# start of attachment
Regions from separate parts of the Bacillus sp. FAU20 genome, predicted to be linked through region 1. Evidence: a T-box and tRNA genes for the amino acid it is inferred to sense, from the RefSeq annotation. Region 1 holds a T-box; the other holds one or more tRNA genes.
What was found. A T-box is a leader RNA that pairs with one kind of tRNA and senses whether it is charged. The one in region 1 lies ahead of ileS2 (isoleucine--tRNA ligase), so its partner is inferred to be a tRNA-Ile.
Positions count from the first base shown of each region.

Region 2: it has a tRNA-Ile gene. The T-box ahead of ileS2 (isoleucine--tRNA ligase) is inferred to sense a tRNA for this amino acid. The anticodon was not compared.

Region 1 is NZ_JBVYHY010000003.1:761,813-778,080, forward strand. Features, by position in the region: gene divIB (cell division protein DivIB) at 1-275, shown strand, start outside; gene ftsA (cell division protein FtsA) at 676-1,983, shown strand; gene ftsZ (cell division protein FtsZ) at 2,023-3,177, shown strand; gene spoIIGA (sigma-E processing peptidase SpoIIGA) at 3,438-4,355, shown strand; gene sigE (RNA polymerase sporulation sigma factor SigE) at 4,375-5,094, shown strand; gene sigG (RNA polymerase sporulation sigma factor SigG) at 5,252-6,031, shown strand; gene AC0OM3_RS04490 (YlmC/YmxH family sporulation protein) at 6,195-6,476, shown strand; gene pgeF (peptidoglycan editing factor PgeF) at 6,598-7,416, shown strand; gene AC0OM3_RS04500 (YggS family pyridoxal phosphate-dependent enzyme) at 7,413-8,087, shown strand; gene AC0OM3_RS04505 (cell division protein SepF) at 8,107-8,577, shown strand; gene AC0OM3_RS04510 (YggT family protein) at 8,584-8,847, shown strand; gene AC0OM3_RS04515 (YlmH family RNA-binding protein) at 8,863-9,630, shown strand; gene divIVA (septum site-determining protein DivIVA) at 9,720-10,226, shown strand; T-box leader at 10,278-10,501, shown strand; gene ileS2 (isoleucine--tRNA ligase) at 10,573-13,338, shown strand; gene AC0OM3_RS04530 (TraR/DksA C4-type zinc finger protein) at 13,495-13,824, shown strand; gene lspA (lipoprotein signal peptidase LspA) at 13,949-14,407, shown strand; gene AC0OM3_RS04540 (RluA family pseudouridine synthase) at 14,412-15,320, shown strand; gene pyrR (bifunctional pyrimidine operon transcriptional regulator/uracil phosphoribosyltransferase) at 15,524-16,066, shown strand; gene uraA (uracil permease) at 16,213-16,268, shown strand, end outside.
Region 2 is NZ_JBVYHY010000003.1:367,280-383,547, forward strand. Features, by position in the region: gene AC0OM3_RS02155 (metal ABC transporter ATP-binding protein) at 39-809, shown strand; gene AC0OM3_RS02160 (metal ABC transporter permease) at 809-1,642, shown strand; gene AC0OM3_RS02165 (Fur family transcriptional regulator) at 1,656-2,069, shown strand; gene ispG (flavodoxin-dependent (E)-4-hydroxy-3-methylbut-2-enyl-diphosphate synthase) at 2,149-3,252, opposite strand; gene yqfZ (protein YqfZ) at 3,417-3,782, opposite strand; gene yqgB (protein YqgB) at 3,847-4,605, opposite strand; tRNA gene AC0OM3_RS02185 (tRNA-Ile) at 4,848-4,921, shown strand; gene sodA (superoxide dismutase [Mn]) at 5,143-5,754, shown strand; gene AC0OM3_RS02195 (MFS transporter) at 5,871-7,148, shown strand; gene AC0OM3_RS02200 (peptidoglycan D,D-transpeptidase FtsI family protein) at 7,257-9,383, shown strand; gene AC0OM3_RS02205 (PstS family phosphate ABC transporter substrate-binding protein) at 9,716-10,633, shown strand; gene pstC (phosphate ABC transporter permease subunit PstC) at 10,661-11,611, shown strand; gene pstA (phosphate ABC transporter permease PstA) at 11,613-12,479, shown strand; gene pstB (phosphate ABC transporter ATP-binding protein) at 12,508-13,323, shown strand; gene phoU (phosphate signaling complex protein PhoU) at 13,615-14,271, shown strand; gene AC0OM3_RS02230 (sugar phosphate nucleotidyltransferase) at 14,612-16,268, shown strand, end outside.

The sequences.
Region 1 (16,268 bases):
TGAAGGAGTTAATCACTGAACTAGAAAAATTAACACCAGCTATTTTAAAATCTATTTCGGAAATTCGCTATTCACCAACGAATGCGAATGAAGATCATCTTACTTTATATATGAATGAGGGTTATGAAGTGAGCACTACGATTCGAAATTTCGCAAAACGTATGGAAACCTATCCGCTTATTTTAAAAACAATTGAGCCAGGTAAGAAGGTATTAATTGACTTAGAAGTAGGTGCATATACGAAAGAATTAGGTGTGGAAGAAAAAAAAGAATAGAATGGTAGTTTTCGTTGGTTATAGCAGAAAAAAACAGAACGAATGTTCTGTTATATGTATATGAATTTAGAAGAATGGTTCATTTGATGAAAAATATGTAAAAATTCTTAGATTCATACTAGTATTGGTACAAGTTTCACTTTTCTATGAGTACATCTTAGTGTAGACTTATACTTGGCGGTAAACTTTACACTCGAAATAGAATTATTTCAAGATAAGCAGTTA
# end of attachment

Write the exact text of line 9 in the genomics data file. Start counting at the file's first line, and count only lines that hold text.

TGAAGGAGTTAATCACTGAACTAGAAAAATTAACACCAGCTATTTTAAAATCTATTTCGGAAATTCGCTATTCACCAACGAATGCGAATGAAGATCATCTTACTTTATATATGAATGAGGGTTATGAAGTGAGCACTACGATTCGAAATTTCGCAAAACGTATGGAAACCTATCCGCTTATTTTAAAAACAATTGAGCCAGGTAAGAAGGTATTAATTGACTTAGAAGTAGGTGCATATACGAAAGAATTAGGTGTGGAAGAAAAAAAAGAATAGAATGGTAGTTTTCGTTGGTTATAGCAGAAAAAAACAGAACGAATGTTCTGTTATATGTATATGAATTTAGAAGAATGGTTCATTTGATGAAAAATATGTAAAAATTCTTAGATTCATACTAGTATTGGTACAAGTTTCACTTTTCTATGAGTACATCTTAGTGTAGACTTATACTTGGCGGTAAACTTTACACTCGAAATAGAATTATTTCAAGATAAGCAGTTA